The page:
So the TV was on today and there was a commercial for Squinkies.
If you’re not already totally lost, you must have a kid or grandkid who is still young enough to be in the demographic for toys.
I can’t with utter confidence explain what Squinkies are. We don’t have any in our household but they appear to be squishy little plastic figures that come in about a thousand variations so your kids can collect them all (of course).
What really struck me about this commercial was that it was for Squinkies for boys. The spot featured comic book character versions of the squishy little figures. So while they still looked like something that would be lost in every nook and cranny of your couch within a couple hours of purchase, the makers are obviously trying to appeal to the male subset of toybuyers.
Which makes me think of my childhood and the dawn of the action figure.
While Barbie and her legion of high-heel-wearing imitators beat them to stores by several years, the action figures of my youth changed the play habits of a couple of generation of boys — all of a sudden, it was okay to play with dolls and please call them action figures by the way — and made millions for a few toy companies.
Hasbro launched the GI Joe line in 1964 at a time when little boys were still re-enacting the battlefield exploits of their fathers in World War II and Korea. The 12-inch figures introduced millions of little boys to machine guns, sandbags and footlockers.
I loved my GI Joes and my Johnny Wests (the latter an old west action figure) but for me there was no toy that compared to Captain Action.
Introduced in 1966 by the Ideal Toy Company, Captain Action was unusual in that his schtick revolved around becoming other heroes.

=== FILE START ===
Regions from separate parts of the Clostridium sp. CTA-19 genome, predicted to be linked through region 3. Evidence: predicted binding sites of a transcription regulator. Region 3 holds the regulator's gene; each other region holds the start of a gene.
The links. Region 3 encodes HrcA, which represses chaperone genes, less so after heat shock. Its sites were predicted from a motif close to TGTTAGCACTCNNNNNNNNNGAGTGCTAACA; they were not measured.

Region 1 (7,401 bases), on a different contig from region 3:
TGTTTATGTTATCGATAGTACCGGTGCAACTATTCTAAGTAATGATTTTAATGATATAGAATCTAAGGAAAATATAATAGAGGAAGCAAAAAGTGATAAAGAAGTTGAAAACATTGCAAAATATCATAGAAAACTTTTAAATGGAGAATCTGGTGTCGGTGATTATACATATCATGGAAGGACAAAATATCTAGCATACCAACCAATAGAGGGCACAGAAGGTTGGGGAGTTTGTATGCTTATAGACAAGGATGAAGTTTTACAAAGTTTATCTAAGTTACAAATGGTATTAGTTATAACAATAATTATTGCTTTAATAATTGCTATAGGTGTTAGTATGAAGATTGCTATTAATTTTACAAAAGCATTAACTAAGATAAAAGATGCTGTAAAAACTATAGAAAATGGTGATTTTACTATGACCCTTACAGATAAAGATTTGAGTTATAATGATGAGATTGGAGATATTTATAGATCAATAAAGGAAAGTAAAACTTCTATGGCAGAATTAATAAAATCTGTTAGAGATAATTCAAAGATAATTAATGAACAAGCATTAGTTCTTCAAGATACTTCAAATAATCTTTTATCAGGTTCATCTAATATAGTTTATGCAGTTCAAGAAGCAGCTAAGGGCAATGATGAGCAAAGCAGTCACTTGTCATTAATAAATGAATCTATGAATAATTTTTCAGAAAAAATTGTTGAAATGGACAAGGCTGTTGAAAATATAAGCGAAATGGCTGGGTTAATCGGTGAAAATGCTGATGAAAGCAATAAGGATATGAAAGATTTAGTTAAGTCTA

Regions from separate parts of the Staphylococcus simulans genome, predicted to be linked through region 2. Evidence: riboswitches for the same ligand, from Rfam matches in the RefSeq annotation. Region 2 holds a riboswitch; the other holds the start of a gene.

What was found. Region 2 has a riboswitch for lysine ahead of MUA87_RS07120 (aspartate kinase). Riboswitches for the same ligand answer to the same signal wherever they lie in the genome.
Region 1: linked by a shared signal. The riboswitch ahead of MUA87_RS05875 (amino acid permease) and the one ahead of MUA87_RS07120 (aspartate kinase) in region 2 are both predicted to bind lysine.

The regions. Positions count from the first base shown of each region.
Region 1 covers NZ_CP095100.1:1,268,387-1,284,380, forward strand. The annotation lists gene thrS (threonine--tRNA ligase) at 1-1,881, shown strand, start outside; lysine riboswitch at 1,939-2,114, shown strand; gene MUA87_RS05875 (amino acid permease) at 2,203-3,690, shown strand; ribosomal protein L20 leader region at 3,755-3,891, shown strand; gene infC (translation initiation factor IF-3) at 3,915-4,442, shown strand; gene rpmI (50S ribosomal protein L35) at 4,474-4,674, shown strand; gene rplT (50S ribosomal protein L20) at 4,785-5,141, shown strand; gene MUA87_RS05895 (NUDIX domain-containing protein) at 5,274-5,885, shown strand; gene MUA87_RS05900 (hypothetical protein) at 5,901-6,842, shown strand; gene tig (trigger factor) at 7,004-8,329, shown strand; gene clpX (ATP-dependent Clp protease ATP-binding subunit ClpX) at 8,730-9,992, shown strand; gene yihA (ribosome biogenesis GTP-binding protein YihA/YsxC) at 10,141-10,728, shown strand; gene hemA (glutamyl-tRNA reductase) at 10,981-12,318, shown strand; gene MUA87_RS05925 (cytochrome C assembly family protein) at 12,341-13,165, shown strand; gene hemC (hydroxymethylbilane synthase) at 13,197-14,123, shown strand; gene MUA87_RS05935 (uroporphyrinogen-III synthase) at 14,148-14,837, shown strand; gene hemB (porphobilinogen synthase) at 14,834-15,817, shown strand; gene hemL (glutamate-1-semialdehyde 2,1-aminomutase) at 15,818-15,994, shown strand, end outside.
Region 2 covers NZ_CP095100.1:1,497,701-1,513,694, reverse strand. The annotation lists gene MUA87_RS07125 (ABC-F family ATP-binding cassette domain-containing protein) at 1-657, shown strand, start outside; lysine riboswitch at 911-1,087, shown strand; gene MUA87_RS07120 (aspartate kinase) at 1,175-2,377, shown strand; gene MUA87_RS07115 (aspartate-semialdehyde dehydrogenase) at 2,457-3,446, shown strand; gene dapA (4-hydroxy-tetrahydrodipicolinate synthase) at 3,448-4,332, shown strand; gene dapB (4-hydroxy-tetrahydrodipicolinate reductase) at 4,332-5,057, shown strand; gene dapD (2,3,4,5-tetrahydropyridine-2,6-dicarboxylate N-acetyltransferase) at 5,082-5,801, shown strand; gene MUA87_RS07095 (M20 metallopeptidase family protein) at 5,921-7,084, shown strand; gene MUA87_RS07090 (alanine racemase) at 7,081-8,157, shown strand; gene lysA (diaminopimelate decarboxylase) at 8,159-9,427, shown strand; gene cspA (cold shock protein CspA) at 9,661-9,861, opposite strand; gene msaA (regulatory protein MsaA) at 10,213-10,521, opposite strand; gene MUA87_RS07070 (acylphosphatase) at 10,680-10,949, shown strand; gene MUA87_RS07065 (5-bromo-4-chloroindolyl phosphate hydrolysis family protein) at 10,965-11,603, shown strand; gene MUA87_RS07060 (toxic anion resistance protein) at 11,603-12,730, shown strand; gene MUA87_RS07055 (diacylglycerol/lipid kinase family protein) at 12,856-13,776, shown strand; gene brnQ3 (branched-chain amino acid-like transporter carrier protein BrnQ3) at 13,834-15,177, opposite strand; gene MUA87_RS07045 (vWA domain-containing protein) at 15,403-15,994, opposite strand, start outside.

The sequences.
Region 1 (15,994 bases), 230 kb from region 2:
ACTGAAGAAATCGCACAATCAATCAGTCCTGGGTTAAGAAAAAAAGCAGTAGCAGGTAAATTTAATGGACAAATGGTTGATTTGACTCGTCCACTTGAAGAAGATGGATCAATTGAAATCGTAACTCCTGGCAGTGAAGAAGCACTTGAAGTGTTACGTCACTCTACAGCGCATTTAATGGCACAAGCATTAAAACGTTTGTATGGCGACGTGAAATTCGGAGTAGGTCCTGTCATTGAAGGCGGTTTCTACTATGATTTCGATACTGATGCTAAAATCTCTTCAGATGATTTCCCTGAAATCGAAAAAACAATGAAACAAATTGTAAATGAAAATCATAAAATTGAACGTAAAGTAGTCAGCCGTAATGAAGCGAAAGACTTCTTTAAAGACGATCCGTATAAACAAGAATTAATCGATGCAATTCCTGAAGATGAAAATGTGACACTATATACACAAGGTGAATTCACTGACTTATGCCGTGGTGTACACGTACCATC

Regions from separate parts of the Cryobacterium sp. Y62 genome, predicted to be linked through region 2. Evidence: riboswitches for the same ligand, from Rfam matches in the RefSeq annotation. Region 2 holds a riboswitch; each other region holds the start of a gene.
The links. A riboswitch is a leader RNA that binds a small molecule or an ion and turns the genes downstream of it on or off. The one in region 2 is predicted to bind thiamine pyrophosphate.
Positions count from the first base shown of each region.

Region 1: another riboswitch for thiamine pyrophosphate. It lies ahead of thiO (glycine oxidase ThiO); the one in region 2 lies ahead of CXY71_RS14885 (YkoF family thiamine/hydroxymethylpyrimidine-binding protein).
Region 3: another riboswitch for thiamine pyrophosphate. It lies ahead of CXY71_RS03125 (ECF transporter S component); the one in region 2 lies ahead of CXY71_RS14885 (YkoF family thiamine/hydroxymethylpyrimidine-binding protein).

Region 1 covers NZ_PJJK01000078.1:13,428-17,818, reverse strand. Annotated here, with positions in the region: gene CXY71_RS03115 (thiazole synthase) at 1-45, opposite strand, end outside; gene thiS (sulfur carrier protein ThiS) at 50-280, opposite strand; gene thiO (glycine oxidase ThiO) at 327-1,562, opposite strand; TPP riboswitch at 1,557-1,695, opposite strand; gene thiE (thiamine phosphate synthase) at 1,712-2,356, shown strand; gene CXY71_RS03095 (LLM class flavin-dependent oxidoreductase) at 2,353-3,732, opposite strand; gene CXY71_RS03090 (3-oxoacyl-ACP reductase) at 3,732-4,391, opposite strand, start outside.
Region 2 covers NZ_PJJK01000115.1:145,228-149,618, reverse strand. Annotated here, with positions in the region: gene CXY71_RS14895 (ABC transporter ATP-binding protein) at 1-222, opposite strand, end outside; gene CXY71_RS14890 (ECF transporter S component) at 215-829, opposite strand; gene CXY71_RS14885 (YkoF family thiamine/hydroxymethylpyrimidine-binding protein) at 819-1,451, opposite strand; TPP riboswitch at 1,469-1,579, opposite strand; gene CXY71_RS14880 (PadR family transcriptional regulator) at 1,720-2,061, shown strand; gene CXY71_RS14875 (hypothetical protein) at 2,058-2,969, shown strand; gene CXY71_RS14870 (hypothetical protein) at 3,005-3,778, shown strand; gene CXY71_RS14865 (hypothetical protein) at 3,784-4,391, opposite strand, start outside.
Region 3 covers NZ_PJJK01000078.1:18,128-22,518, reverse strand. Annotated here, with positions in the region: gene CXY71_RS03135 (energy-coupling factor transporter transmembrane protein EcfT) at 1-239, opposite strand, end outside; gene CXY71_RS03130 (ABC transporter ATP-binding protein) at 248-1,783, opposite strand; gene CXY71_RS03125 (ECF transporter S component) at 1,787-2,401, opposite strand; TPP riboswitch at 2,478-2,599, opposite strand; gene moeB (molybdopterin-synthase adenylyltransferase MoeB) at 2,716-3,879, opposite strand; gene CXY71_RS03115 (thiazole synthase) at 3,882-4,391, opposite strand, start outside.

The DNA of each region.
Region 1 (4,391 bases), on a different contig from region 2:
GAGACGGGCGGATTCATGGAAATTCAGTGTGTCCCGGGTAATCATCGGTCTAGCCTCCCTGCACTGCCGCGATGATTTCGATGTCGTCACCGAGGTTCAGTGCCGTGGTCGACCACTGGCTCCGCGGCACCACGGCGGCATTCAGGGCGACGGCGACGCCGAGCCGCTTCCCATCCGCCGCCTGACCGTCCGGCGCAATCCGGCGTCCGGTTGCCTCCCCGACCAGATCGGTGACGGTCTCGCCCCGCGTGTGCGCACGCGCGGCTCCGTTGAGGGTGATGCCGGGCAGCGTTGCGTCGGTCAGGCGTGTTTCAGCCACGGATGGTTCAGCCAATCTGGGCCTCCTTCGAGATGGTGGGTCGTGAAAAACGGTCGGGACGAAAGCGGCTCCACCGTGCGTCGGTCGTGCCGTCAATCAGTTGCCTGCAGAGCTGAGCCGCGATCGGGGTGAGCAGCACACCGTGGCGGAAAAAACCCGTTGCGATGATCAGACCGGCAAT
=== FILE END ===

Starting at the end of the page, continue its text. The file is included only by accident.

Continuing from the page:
Somehow Ideal and GI Joe developer Stan Weston worked out character licensing agreements with Marvel and DC Comics as well as King Features Syndicate, the company that owned the rights to many popular newspaper comic strips.
So Captain Action, who wore a black and blue unitard and jaunty cap in his everyday mode, slipped into the costumes of other superheroes when needed. Captain Action could be Superman, Batman, Captain America, Spider-Man, the Lone Ranger and several other heroes.
The business dealings necessary to make this happen were above my head at the time and still seem kind of improbable, but even as a grade-schooler I knew that Captain Action was special. Like Barbie, he had a limitless supply of outfits. Unlike Barbie, Captain Action could go out and kick evil butt when he slipped into Superman’s spandex or the Lone Ranger’s chaps.
And if heroes are only as good as their villains, Captain Action was great. His bad guy was Dr. Evil. No, not the “Austin Powers” baldie. Captain Action’s Dr. Evil was a bug-eyed, blue-skinned alien of some kind with — get this — an exposed brain. That’s right. The top of his skull was missing and his pink brain was right there for all to see. Kind of makes you wonder why Captain Action didn’t put an end to more of their clashes by sticking his finger in Dr. Evil’s brain and stirring.
While Dr. Evil’s exposed brain might have been his oddest feature, his wardrobe was likewise offbeat. This baddie wore a Nehru jacket, sandals and a medallion on a gold chain.
Yeah, I know. But believe me, as a kid, you didn’t think about how unlikely that outfit was. Plus — exposed brain. Kind of trumped everything else.
My Captain Action figures didn’t survive many, many hard days of play. unfortunately, and neither did Captain Action as a toy in general survive changes in the toy market. The good captain never got a second wind in a smaller size, as GI Joe did, and couldn’t sustain the licensing agreements that made him so unique. With the nostalgia business in mind, new Captain Action figures were released a few years ago but couldn’t possibly thrive in today’s toy market.
But who knows? Maybe Captain Action and Dr. Evil are still out there, waiting for their comeback. All the captain needs is a few good costumes to borrow and all Dr. Evil needs is a bike helmet.